By chance he walked toward a small lake. Abundant with fish, Jamie was able to catch a large one, though he struggled having to use his hands. He couldn’t imagine eating it raw, but had nothing to easily start a campfire. He recalled a movie about a castaway alone on an island in which the man, after many failed attempts, realized that to start a fire it required oxygen, not just friction between two branches. While Jamie mimicked what that character did, he imagined his father saying, “One of the few movies a family can watch together, and you learn something useful, to boot!” Though he
developed a few blisters on his fingers and palms, he was successful.

Jamie decided to stay the night by the lake since darkness descended early in late fall. Though exhausted, he had no intention of sleeping, not that he could; he was cold, hungry and scared. He wished he’d caught more fish. Now surrounded by blackness, Jamie feared a nearby animal might hear his stomach complaining loudly through the quiet. Before nightfall he gathered as many dry branches as he could find. For warmth, he planned to keep the fire going till dawn. He also hoped flames kept creatures away, but Jamie knew little about the workings of nature. The times his parents encouraged him to join the Boy Scouts, he’d always thought it was lame. It didn’t seem so lame now. Yes, that was a big mistake…

 

Here is Anita:

Oh, this is the type of story my son loves! It reminds me of Gary Paulson, Will Hobbs, etc. And ending the page with “Yes, that was a big mistake…” will intrigue the reader (and the editor or agent) and make them (we hope) turn the page.

I can see a recurring theme developing through the entries. One is the overuse of “was”. Part of that may be due to the nature of writing these first pages quickly to submit them.

Anyone with a “was” problem (or for that matter a “just” or “even” or “very” problem, should use the FIND function of your computer and highlight every one of those words, then work your way through and delete/change as many as possible. It’s rather surprising to do this and find you have used “was” or “just” in the story nearly a thousand times.

Everyone has a word or words they overuse (one of mine is “just”). Correcting the problem is “just” a matter of being aware how frequently you use the word and working on eliminating, or reducing, its use.

You will definitely want to minimize the passive “was” in a story that sounds like an action adventure. (there isn’t much active in the passive “was.”)

Let’s take a look at this sentence:

“It was late morning when he was venturing along a familiar path through the woods behind his school when Jamie was drawn by a young deer.”

First, if a sentence starts with “It was” or “There were”, there’s a pretty good chance it can be improved. (The same goes with a sentence containing “as”.) So, how can we reword this? Maybe start with description? Something to think about.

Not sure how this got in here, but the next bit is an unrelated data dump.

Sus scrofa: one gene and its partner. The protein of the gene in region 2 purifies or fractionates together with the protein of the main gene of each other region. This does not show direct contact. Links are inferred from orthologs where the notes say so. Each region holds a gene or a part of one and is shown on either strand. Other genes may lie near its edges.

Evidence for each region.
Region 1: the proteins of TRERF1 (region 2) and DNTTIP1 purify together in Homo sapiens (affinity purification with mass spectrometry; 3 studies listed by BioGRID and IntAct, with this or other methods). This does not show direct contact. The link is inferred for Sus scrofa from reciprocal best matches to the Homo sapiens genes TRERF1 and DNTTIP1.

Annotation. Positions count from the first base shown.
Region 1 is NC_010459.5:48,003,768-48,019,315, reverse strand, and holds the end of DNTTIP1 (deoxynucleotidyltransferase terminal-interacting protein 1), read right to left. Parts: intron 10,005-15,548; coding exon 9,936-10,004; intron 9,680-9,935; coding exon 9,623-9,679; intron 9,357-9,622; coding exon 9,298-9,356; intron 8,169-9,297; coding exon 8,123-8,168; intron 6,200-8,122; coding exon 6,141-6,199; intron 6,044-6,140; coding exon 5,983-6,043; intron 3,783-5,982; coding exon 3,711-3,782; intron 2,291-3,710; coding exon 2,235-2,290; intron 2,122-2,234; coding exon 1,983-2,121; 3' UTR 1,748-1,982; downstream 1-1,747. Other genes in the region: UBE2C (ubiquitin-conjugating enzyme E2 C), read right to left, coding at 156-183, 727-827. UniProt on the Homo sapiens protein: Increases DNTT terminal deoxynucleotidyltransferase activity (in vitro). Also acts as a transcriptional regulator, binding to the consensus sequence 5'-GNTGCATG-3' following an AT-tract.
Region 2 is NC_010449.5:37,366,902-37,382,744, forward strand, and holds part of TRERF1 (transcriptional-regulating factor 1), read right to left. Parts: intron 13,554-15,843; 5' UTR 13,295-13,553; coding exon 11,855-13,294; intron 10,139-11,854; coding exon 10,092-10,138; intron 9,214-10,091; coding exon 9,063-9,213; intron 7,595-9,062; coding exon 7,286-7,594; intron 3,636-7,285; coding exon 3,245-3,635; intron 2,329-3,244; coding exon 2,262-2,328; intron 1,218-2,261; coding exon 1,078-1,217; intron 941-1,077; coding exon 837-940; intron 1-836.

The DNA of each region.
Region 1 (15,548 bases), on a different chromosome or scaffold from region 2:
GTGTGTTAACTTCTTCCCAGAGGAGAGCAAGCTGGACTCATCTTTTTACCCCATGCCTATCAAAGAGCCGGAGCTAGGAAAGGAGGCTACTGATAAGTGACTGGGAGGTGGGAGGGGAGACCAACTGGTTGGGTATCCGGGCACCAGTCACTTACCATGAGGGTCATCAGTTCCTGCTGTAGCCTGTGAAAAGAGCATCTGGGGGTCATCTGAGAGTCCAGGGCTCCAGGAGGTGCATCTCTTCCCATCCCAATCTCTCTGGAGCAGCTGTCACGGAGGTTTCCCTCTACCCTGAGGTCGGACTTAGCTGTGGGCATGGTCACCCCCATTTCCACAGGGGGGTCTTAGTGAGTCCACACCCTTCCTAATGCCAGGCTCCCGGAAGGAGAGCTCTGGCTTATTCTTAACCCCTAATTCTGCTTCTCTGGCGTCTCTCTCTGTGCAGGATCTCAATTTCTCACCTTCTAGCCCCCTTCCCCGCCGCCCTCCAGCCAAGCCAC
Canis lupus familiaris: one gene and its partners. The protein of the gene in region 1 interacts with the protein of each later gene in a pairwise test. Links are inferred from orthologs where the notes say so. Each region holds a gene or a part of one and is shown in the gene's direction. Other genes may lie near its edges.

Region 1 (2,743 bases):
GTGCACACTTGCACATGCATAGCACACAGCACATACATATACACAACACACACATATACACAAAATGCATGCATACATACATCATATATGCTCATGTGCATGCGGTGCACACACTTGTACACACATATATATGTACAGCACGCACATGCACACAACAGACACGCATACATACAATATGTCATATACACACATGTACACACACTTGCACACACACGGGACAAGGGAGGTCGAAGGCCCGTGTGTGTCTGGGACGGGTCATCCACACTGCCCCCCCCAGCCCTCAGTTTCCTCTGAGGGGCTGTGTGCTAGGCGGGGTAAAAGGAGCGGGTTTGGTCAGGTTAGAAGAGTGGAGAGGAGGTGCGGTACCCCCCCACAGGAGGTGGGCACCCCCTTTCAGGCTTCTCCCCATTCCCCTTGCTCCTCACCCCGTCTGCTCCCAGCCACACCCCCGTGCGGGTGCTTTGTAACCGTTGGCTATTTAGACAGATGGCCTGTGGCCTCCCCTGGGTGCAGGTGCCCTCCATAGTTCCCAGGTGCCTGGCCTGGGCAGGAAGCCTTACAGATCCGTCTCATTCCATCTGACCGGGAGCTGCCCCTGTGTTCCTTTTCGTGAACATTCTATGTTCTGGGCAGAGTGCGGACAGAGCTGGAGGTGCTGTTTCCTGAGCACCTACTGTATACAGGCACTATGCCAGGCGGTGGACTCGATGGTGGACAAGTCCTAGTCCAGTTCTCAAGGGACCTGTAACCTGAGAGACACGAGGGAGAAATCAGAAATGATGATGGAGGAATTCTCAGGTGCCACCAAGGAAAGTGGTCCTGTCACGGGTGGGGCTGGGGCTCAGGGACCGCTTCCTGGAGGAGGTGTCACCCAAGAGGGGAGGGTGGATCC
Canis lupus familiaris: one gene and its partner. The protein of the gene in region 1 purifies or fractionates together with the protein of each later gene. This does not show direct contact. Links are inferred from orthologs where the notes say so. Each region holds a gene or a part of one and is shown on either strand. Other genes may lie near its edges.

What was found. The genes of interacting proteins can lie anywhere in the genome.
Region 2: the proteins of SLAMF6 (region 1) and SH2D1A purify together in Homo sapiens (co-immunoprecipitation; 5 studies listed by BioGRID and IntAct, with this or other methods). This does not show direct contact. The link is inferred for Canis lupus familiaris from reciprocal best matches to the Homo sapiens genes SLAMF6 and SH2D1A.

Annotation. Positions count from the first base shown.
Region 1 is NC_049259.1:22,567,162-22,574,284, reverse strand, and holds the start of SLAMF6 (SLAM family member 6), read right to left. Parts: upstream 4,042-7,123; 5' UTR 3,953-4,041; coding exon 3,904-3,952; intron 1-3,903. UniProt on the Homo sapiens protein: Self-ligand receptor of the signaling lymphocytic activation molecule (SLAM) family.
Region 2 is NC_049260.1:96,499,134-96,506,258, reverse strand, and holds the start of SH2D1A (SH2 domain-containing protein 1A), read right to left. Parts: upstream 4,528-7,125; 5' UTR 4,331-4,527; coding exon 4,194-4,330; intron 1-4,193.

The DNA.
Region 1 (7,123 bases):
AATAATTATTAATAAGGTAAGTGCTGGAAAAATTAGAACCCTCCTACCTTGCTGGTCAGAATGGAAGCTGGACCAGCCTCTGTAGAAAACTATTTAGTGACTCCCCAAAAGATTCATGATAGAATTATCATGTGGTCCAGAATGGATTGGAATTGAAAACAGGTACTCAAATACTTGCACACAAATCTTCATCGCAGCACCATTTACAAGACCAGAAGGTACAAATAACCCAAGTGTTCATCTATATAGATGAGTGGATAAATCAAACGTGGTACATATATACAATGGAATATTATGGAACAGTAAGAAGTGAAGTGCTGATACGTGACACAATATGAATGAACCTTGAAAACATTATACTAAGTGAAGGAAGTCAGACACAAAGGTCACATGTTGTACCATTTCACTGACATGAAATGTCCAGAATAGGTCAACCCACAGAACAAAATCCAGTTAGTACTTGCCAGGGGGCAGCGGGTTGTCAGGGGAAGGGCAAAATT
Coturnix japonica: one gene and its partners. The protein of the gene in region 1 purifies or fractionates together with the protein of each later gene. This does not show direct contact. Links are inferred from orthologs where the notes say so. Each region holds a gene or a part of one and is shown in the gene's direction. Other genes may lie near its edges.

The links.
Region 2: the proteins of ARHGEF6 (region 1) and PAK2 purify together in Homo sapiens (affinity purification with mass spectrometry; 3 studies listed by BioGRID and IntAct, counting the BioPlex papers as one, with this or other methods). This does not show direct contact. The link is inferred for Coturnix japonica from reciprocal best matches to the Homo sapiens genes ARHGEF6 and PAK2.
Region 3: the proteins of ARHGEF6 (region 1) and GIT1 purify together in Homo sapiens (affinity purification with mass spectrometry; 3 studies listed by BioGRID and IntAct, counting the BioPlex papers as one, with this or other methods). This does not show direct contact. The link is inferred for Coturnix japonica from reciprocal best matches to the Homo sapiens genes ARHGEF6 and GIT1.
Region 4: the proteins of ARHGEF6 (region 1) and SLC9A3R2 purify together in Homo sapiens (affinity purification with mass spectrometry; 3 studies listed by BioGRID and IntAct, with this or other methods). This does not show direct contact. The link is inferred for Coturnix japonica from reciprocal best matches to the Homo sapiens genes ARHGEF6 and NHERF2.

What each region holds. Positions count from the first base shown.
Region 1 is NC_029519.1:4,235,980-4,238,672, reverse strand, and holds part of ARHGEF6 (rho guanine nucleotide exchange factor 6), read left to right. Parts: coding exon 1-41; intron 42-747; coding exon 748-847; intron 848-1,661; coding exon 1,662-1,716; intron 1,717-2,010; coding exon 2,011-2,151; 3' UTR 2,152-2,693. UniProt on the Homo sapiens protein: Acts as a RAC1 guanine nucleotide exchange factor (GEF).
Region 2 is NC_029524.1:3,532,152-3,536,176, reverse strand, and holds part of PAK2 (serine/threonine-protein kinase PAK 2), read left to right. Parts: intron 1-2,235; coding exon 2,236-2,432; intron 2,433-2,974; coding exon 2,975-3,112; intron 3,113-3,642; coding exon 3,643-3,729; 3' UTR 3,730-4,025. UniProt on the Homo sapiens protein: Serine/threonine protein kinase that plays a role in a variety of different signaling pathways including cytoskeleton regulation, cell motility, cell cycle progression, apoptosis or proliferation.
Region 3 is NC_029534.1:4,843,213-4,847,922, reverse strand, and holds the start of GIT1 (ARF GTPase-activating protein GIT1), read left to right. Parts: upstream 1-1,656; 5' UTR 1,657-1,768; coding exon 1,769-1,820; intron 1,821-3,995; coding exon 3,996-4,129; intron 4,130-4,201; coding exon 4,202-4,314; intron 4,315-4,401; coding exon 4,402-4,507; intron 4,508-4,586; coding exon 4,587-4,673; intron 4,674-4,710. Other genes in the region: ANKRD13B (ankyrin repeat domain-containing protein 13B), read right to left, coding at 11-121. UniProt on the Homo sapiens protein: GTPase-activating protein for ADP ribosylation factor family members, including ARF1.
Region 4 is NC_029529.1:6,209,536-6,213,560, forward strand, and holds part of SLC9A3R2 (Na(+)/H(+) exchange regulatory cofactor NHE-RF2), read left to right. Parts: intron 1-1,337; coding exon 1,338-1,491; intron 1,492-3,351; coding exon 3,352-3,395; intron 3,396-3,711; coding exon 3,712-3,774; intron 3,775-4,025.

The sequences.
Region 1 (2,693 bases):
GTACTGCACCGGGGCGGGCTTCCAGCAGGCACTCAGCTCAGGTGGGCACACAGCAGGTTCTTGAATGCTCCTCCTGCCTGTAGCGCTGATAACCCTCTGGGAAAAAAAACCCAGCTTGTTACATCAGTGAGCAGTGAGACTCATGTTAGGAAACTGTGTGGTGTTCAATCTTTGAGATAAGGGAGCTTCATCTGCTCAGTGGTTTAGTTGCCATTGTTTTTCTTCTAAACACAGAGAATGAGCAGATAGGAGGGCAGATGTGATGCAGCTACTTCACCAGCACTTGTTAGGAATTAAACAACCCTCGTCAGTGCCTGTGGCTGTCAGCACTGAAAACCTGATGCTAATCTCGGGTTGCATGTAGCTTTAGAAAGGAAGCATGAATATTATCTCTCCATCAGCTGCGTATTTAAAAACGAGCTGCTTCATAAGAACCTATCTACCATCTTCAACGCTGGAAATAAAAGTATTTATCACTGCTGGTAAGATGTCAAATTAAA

In the third paragraph, we see a telling, passive “was” again.

“Though exhausted, he had no intention of sleeping, not that he could; he was cold, hungry and scared.”

Imagine what this paragraph would look like if we were shown how the cold, hunger, and fear affected him.

We might also want to look at the verbs. Some, like “stalked”, are great. It’s a loaded word and a strong verb. Others, like “put”, not so much.

Let’s take a look at the “put” sentence,

“He put on his hooded sweatshirt when a cold gust of autumn wind rustled his hair and the branches above him.”

I would consider changing this sentence for two reasons. First, the word “when” often indicates an incorrect ordering of the sentence. In this case, the wind rustled his hair and then he put on his sweatshirt, so the sentence should be written in that order. Secondly, the word “put” is weak. He could “tug” or “pull” on his sweatshirt, and it gives the reader more of a visual.

How about this? “A bitter gust of autumn wind rustled Jamie’s hair and the branches above. The chilly air made him shiver, and he tugged a sweatshirt over his head to ward off the worst of the cold.”

Notice that I’ve used more words in my example than in the original version, which is often the case when you convert from telling to showing.

Also notice how telling the second paragraph is. Part of this is the “was”. If you were showing this paragraph, rather than telling, it might turn into a chapter.

I think this entry could benefit from separating into more paragraphs as well. It will help to make it easier to read.

In the end, I think this is a good idea that, if I were the author, I’d continue developing, if so inclined. However, at this point it reads more like a synopsis, telling what happens, rather than showing it. Again, probably a function of it being written in response to a prompt and trying to get as much in the first page as possible.

______________________________________________________________________

I had never given much thought to the destruction and suffering caused by natural disasters. Why should I? Earthquakes, hurricanes, and tornadoes rarely occur in central west New Jersey, and besides, those things just didn’t happen to us, my beautiful mother, my father, a well-respected wealthy banker, and me, a popular, grade A student and head cheerleader at Lincoln High. Well, one tragic recent event has changed my entire outlook.

Yesterday, while riding through town in my friend Brenda’s Mustang convertible, the radio announcer interrupted our favorite song talking about a possible tornado in the area. “Who is he kidding?” I exclaimed. “We are not in Kansas!”

“Ah, ignore it,” replied Brenda.

The wind started whipping everything around us, rain pelted the car, and the sky turned a menacing grey. Brenda pushed the button to close the convertible top and we were once again secure in our world of luxury. We parked at the mall, “Let’s wait it out” suggested Brenda.